The Pursuit of God

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Applying 1 Corinthians 3: Team Paul vs. Team Apollos

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This is a continuation of Applying 1 Corinthians 2.

Brothers, in the past I could not talk to you as I talk to spiritual people. I had to talk to you as I would to people without the Spirit—babies in Christ. The teaching I gave you was like milk, not solid food, because you were not able to take solid food. And even now you are not ready. You are still not spiritual, because there is jealousy and quarreling among you, and this shows that you are not spiritual. You are acting like people of the world. (1 Cor. 3:1-3)

As he begins this new chapter, Paul’s tone is sharp and irritated, reminding us that he’s received some very bad reports about the current attendees at the Corinthian church. Here he scolds them for not maturing as fast as he feels they should. He says that back when he was originally in Corinth five years ago establishing their church, he fed them theological baby food—the super basics. Now they’re still acting like babies as they fight over stupid issues.

One of you says, “I belong to Paul,” and another says, “I belong to Apollos.” When you say things like this, you are acting like people of the world. (1 Cor. 3:4)

Paul isn’t the only instructor the Corinthians have had. Another fellow named Apollos held some kind of leadership position after Paul left Corinth. Clearly these two men were different enough in their teaching to give rise to factions. Some Corinthians prefer Paul, others like Apollos better. Factions have formed and all Paul sees is his hard work going down the drain.

Is Apollos important? No! Is Paul important? No! We are only servants of God who helped you believe. Each one of us did the work God gave us to do. I planted the seed, and Apollos watered it. But God is the One who made it grow. So the one who plants is not important, and the one who waters is not important. Only God, who makes things grow, is important. (1 Cor. 3:5-7)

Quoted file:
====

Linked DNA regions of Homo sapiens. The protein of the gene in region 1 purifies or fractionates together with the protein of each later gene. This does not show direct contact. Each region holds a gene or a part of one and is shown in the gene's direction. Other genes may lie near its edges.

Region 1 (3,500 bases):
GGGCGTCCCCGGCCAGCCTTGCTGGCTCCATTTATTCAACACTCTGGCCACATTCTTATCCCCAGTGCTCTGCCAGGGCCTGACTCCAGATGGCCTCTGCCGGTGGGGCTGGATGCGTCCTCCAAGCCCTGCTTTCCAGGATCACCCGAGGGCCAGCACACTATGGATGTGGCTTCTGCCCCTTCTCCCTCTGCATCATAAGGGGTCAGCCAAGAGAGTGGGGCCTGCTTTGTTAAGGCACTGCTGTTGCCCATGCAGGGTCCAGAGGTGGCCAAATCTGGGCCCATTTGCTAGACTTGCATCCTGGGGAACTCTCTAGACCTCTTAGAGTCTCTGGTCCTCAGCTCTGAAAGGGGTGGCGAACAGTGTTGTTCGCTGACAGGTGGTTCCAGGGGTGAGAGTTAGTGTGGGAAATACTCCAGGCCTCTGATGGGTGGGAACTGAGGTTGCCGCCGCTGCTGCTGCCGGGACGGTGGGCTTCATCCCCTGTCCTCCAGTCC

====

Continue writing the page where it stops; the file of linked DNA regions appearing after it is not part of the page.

This is good advice and it’s refreshing to hear Paul acknowledge that God alone should be getting the glory for the things that He does through us. This humble attitude will last for about two seconds.

The one who plants and the one who waters have the same purpose, and each will be rewarded for his own work. We are God’s workers, working together; you are like God’s farm, God’s house. (1 Cor. 3:8-9)

Human beings are addicted to comparing and ranking. In the Church today, we all know what the glory jobs are—the pastors, the prophets, the missionaries and the evangelists. How often do we hear about the church secretary or the church janitor? But where would we be if these people threw up their hands and left? When we are each following God’s leading in our own lives, He’ll assign us all to different tasks and He’ll use our efforts to accomplish great things. But when we’re not listening to God, we end up fighting over the glory roles and trying to establish little kingdoms for ourselves to rule over.

Using the gift God gave me, I laid the foundation of that house like a skilled master builder. (1 Cor. 3:10)

Paul could have just said he laid the foundation, but instead he has to say “like a skilled master builder.” He’s such a pompous guy—always dropping hints about what a fabulous job he’s doing for God.

Others are building on that foundation, but all people should be careful how they build on it. For no man can lay a foundation other than the one which is laid, which is Jesus Christ. (1 Cor. 3:10-11)

Paul doesn’t want the Corinthians to start calling themselves “Christians of Paul” or “Christians of Apollos”. He wants them to just be Christians who view themselves as followers of Christ.